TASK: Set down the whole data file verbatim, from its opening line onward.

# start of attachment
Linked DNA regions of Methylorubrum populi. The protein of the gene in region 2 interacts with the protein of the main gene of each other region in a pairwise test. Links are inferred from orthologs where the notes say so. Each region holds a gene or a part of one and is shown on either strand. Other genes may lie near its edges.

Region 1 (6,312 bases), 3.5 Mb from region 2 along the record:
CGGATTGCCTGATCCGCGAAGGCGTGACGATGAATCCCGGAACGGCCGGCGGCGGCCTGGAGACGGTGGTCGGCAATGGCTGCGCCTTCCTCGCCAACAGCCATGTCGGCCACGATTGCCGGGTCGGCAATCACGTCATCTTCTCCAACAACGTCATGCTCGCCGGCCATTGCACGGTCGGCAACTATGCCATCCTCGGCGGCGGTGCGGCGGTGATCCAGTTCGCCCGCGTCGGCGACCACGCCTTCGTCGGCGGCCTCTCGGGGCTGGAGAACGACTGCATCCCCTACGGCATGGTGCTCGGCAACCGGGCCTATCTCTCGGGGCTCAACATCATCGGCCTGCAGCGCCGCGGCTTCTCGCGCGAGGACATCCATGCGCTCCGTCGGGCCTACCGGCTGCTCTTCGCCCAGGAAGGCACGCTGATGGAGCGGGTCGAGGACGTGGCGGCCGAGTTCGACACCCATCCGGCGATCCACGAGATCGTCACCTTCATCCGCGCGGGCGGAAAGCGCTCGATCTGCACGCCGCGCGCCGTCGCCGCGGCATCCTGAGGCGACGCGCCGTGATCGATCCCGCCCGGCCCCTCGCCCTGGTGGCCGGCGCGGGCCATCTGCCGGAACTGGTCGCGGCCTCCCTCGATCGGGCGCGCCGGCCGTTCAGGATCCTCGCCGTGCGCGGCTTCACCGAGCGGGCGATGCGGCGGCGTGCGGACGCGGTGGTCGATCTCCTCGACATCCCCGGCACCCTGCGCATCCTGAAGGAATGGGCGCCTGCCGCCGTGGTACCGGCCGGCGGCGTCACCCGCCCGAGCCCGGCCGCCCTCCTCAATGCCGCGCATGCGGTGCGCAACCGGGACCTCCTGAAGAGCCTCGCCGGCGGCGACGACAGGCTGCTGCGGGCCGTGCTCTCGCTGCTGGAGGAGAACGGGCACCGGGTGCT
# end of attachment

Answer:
Linked DNA regions of Methylorubrum populi. The protein of the gene in region 2 interacts with the protein of the main gene of each other region in a pairwise test. Links are inferred from orthologs where the notes say so. Each region holds a gene or a part of one and is shown on either strand. Other genes may lie near its edges.

Region 1 (6,312 bases), 3.5 Mb from region 2 along the record:
CGGATTGCCTGATCCGCGAAGGCGTGACGATGAATCCCGGAACGGCCGGCGGCGGCCTGGAGACGGTGGTCGGCAATGGCTGCGCCTTCCTCGCCAACAGCCATGTCGGCCACGATTGCCGGGTCGGCAATCACGTCATCTTCTCCAACAACGTCATGCTCGCCGGCCATTGCACGGTCGGCAACTATGCCATCCTCGGCGGCGGTGCGGCGGTGATCCAGTTCGCCCGCGTCGGCGACCACGCCTTCGTCGGCGGCCTCTCGGGGCTGGAGAACGACTGCATCCCCTACGGCATGGTGCTCGGCAACCGGGCCTATCTCTCGGGGCTCAACATCATCGGCCTGCAGCGCCGCGGCTTCTCGCGCGAGGACATCCATGCGCTCCGTCGGGCCTACCGGCTGCTCTTCGCCCAGGAAGGCACGCTGATGGAGCGGGTCGAGGACGTGGCGGCCGAGTTCGACACCCATCCGGCGATCCACGAGATCGTCACCTTCATCCGCGCGGGCGGAAAGCGCTCGATCTGCACGCCGCGCGCCGTCGCCGCGGCATCCTGAGGCGACGCGCCGTGATCGATCCCGCCCGGCCCCTCGCCCTGGTGGCCGGCGCGGGCCATCTGCCGGAACTGGTCGCGGCCTCCCTCGATCGGGCGCGCCGGCCGTTCAGGATCCTCGCCGTGCGCGGCTTCACCGAGCGGGCGATGCGGCGGCGTGCGGACGCGGTGGTCGATCTCCTCGACATCCCCGGCACCCTGCGCATCCTGAAGGAATGGGCGCCTGCCGCCGTGGTACCGGCCGGCGGCGTCACCCGCCCGAGCCCGGCCGCCCTCCTCAATGCCGCGCATGCGGTGCGCAACCGGGACCTCCTGAAGAGCCTCGCCGGCGGCGACGACAGGCTGCTGCGGGCCGTGCTCTCGCTGCTGGAGGAGAACGGGCACCGGGTGCT